Since undergrad, I have served on multiple boards of various organizations. Two types of incidents involving implicit bias come to mind instantly. 1. During a meeting, a female member would propose an idea, and it would be ignored or shot down. A few minutes later a male member would propose the same idea, and it would be praised. If you see this unfold in front of your eyes—and you will—be sure to give credit where credit is due. A simple statement such as “I believe XYZ mentioned this idea earlier” is sufficient. 2. I have been in meetings filled with women with the exception of one man. Another person would join and automatically assume that the man is the one in charge. This is an easy pitfall any of us could fall into. We should be careful about our assumptions and consciously challenge them.
On the topic of assumptions, humans naturally make these assumptions based on life experiences. However, this is where our prefrontal cortex needs to kick in. We must check them. Often, assumptions are made about people’s citizenship or background. For me, I face the citizenship one frequently. Sometimes it is the simple statement, “wow your accent is so good!” While other times it is more direct and I am asked when I came to this country. A Black colleague of mine has people assume that she grew up in a “rough” neighborhood or that her father wasn’t around. These sorts of assumptions help no one and in fact often waste time. Most of the time, they are about facts we don’t even need to know.
There are some biases that will require a little bit of self-reflection. When it comes to nominations for awards in the lab, is there a gender bias? Or an ethnic one? Let me be very clear: in most cases, I don’t believe anyone is going out of their way to nominate white men. However, society has made it “easier” for the public to notice their accomplishments and to expect higher standards from white women and people of color. Similarly, much of mentorship is “off the books.” As in, it can happen over dinner, drinks, or other events. If the events you host as a lab mentor favor a group or exclude one, this can introduce bias into the way you mentor.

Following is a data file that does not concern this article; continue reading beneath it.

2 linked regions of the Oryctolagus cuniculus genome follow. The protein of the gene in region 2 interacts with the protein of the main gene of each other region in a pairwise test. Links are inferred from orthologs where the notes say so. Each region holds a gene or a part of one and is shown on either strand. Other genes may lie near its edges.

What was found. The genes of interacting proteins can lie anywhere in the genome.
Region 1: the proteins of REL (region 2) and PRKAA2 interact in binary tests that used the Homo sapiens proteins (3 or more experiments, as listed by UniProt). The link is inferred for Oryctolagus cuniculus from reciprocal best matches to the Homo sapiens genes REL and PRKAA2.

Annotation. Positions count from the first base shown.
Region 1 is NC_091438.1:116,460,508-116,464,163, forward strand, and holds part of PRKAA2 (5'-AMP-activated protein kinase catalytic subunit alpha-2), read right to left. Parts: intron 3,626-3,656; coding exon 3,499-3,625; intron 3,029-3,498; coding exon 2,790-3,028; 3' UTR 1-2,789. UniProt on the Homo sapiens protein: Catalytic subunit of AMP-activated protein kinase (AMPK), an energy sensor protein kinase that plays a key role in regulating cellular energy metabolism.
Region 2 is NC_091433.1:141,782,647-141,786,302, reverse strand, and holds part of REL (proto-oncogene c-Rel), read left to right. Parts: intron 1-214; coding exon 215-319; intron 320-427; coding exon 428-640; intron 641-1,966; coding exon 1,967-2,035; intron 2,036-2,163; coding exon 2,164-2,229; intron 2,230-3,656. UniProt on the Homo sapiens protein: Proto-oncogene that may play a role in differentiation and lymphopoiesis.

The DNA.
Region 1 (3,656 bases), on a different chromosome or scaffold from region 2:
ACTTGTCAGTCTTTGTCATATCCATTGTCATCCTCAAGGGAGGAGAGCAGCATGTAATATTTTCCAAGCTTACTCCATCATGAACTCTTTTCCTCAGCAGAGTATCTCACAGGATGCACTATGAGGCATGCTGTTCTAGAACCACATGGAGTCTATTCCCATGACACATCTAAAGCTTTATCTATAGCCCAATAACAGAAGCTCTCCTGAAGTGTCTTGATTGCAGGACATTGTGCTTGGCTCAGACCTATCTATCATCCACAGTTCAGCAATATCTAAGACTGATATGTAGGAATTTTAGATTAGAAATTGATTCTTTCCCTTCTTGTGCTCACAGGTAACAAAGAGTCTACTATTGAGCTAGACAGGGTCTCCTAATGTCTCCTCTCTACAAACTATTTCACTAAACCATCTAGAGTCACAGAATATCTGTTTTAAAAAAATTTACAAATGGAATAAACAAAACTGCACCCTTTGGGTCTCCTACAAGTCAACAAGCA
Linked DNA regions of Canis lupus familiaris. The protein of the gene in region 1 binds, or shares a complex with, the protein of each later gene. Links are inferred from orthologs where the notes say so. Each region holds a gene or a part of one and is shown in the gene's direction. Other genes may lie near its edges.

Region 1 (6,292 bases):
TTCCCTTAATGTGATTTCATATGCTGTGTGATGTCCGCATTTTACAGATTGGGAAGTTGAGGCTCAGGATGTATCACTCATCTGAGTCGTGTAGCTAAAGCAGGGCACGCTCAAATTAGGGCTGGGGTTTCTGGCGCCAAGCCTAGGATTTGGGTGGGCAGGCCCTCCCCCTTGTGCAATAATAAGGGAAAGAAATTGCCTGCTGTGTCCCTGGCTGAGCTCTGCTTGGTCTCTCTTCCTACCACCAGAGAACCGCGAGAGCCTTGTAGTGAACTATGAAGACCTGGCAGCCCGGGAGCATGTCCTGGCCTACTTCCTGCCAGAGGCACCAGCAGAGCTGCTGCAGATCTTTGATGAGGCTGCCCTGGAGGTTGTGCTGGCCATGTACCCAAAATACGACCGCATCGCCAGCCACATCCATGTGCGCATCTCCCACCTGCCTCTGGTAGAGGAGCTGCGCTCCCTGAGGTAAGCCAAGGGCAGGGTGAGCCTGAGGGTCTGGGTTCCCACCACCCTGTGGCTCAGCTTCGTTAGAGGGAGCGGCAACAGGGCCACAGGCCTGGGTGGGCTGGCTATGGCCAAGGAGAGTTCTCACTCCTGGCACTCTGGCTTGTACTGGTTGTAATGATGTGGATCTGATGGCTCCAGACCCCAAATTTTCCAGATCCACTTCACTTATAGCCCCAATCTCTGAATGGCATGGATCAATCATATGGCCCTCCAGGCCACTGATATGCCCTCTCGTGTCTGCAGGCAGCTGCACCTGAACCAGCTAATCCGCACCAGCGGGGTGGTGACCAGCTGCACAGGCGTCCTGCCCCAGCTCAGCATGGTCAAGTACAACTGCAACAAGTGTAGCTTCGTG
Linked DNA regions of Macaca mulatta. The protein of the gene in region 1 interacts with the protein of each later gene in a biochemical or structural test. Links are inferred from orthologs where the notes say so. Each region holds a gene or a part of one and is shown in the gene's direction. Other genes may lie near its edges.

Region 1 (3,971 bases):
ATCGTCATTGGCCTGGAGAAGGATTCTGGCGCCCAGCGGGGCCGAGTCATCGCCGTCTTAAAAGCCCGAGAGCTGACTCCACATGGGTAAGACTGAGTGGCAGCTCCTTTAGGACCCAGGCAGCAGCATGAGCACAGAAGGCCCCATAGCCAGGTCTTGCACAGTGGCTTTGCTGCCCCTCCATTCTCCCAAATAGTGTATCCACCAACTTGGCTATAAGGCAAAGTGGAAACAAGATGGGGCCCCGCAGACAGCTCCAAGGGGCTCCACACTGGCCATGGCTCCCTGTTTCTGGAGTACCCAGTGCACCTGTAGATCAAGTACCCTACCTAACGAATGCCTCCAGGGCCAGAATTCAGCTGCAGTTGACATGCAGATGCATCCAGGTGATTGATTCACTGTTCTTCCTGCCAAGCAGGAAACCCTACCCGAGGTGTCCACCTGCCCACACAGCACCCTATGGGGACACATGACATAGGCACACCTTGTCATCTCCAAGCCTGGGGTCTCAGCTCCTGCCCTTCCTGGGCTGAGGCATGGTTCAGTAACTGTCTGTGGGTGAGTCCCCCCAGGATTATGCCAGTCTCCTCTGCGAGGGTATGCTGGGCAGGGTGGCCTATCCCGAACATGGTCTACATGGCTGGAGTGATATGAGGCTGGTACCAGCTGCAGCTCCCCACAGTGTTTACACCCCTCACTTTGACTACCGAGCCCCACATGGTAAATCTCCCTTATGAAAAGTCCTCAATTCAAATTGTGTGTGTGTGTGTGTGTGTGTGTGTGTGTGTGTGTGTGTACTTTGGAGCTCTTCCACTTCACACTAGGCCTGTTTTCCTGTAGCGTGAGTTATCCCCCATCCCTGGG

Authorship is yet another place implicit bias can pop up. Considering how important publications are for careers, we must be very careful and fair in how authorship is given. It should not go to the person who asks for it. Rather, it should be given to those who have done the work. This might seem logical, but unfortunately many underrepresented groups get sidelined because preference is given to others who might be more vocal yet not necessarily be worthy of the authorship. One particular meta-research study showed that gender inequalities exist amount authors who contributed equally.
Implicit bias also makes it into day to day life in the lab. Does yours have a lab mom? The responsibility of cleaning and maintaining the lab should not fall only on the women of the lab. Additionally, lab managers can be men. As a mentor, you can help this issue by equally distributing work and by checking in to see who does the cleaning in the lab.
I like to clean. I also love to plan events. There is a long list of things I like to do and do well. However, when I applied to graduate school, I did so with the plan to graduate with a PhD and pursue a career in academia. I didn’t go to culinary school or learn to become a wedding planner. The same is probably true for many women you know in science. You might be thinking “where is she going with this?” Telling a woman, she would make a great “insert any job but scientist” is disrespectful to her life choices. There is no shame in any job, but comments like these come from not viewing a woman as a scientist but focusing on only a small skill set she might have. Yet these skill sets are often those needed to be a good scientist as well, such as being a good speaker or event planner.
As for my underrepresented comrades, these events can be frustrating and tiring. Find allies that will amplify your voices and fight for you. Don’t be afraid to stand up for yourself; you can make a difference. Make sure to not internalize the biases you face and to not repeat them towards others. Put yourself out there. Ask to be nominated for awards. Stop saying sorry. Instead, thank people for their time or patience. Lastly, make sure to practice self-care; it is not selfish.